By definition, you may be diagnosed with hypoactive sexual desire disorder if you frequently lack sexual thoughts or desire, and the absence of these feelings causes personal distress. Whether you fit this medical diagnosis or not, your doctor can look for reasons that your sex drive isn't as high as you'd like and find ways to help. Most women benefit from a treatment approach aimed at the many causes behind this condition. Recommendations may include sex education, counseling, and sometimes medication and hormone therapy. Talking with a sex therapist or counselor skilled in addressing sexual concerns can help with low sex drive. Therapy often includes education about sexual response and techniques. Your therapist or counselor likely will provide recommendations for reading materials or couples' exercises. Couples counseling that addresses relationship issues may also help increase feelings of intimacy and desire. Your doctor will want to review the medications you're already taking, to see if any of them tend to cause sexual side effects. For example, antidepressants such as paroxetine Paxil and fluoxetine Prozac, Sarafem may lower sex drive.
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When it comes to medications for treating female sexual dysfunction, options are limited. Addyi is an oral, non-hormonal option indicated for premenopausal women only. In clinical trials, Addyi led to small increases in both sexual desire and the number of satisfying sexual events per month. However, the use of this drug may be limited by its side effects and potential drug interactions.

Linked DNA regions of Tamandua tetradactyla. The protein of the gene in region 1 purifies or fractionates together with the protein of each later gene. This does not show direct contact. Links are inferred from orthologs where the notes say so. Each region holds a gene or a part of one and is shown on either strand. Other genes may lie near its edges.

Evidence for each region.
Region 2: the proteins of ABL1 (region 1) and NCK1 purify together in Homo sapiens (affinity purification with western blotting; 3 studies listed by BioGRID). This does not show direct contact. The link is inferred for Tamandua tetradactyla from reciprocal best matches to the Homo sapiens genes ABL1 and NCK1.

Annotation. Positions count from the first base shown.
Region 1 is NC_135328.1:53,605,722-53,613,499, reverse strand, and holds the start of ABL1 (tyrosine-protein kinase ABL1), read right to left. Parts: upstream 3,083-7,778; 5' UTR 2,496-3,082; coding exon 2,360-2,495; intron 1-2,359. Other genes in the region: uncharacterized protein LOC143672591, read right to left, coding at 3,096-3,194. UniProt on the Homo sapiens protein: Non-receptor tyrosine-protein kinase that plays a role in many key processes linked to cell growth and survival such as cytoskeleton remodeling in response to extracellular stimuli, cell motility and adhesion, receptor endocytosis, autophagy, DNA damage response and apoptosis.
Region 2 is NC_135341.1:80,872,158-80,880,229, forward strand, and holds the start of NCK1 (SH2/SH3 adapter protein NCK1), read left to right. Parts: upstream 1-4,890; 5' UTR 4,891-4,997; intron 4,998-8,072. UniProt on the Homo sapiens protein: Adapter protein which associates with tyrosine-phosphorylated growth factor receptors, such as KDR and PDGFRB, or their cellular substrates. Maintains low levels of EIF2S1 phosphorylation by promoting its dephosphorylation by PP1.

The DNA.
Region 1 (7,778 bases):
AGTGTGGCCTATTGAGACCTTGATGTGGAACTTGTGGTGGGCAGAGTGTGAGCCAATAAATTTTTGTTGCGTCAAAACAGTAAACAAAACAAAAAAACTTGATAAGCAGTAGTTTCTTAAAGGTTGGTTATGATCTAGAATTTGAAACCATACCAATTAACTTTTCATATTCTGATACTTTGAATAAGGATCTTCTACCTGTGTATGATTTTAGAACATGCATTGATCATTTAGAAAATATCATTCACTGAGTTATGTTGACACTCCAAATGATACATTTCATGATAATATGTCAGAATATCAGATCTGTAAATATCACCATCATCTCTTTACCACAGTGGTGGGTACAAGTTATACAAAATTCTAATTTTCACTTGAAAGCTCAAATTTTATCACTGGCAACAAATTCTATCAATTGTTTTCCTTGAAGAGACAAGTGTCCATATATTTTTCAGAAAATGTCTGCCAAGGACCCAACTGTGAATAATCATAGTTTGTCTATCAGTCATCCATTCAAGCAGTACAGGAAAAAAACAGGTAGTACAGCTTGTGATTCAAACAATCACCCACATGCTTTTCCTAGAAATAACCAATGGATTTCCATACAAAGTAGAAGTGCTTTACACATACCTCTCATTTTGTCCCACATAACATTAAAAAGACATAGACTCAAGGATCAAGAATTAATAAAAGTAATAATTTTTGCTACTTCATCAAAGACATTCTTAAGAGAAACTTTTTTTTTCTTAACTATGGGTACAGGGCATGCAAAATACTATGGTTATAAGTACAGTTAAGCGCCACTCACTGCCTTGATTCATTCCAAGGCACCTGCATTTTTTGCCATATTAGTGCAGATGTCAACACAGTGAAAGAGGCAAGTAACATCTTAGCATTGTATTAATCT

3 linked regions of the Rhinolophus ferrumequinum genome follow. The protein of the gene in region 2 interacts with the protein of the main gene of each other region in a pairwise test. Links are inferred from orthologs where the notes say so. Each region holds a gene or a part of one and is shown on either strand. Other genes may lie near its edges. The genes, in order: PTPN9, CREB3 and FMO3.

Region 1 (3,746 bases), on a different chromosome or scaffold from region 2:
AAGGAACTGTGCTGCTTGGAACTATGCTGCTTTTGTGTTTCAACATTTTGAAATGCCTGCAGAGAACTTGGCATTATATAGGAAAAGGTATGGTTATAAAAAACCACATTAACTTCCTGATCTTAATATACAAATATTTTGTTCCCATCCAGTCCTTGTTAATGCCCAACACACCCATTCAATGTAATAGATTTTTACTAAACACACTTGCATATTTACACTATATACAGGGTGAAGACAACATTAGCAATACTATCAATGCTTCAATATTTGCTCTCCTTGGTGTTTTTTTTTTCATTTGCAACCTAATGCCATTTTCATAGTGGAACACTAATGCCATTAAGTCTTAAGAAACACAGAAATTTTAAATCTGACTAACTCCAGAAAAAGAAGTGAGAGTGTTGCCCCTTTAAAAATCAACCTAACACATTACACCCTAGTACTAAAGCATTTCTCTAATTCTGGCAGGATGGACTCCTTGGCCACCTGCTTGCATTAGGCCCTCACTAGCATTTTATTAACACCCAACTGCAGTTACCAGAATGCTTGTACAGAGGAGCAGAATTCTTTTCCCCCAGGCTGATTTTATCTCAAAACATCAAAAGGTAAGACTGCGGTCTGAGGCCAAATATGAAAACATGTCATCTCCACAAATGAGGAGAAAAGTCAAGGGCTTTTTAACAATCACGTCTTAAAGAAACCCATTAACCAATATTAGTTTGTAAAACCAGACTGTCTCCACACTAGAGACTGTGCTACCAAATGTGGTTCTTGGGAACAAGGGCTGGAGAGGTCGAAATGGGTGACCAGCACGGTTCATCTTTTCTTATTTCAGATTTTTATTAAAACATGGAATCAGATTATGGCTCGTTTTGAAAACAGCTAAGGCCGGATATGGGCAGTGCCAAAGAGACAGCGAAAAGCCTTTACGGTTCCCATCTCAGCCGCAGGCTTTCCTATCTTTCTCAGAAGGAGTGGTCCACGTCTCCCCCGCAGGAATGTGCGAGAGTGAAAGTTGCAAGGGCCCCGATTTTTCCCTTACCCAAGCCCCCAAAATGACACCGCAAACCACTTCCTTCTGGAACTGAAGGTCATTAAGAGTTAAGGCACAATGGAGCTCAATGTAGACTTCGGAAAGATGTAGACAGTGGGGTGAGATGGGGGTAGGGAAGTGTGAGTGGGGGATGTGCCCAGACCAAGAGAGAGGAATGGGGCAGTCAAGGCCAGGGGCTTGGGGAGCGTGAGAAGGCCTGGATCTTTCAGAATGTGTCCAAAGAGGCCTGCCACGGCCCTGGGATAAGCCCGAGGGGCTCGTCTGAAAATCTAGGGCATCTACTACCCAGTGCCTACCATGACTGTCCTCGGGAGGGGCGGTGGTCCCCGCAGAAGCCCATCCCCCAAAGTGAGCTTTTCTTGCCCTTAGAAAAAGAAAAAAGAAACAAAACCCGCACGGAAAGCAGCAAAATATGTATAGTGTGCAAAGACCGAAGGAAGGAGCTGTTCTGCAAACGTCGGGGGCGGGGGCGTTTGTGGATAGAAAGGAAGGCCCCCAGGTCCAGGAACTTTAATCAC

An as-needed injectable treatment offers women another option for treating low libido, but it may not work for every woman. Women have another FDA-approved drug that promises to boost their sex drive, bringing the total number of medications to exactly… two. There is no information available yet on whether the drug will be covered by health insurance. But Reuters reports that some plans cover Addyi, the first female low libido drug on the market. This daily pill was approved in Women inject the new drug themselves in the thigh or abdomen using an auto-injector. The medication works for several hours and only has to be used when women need it.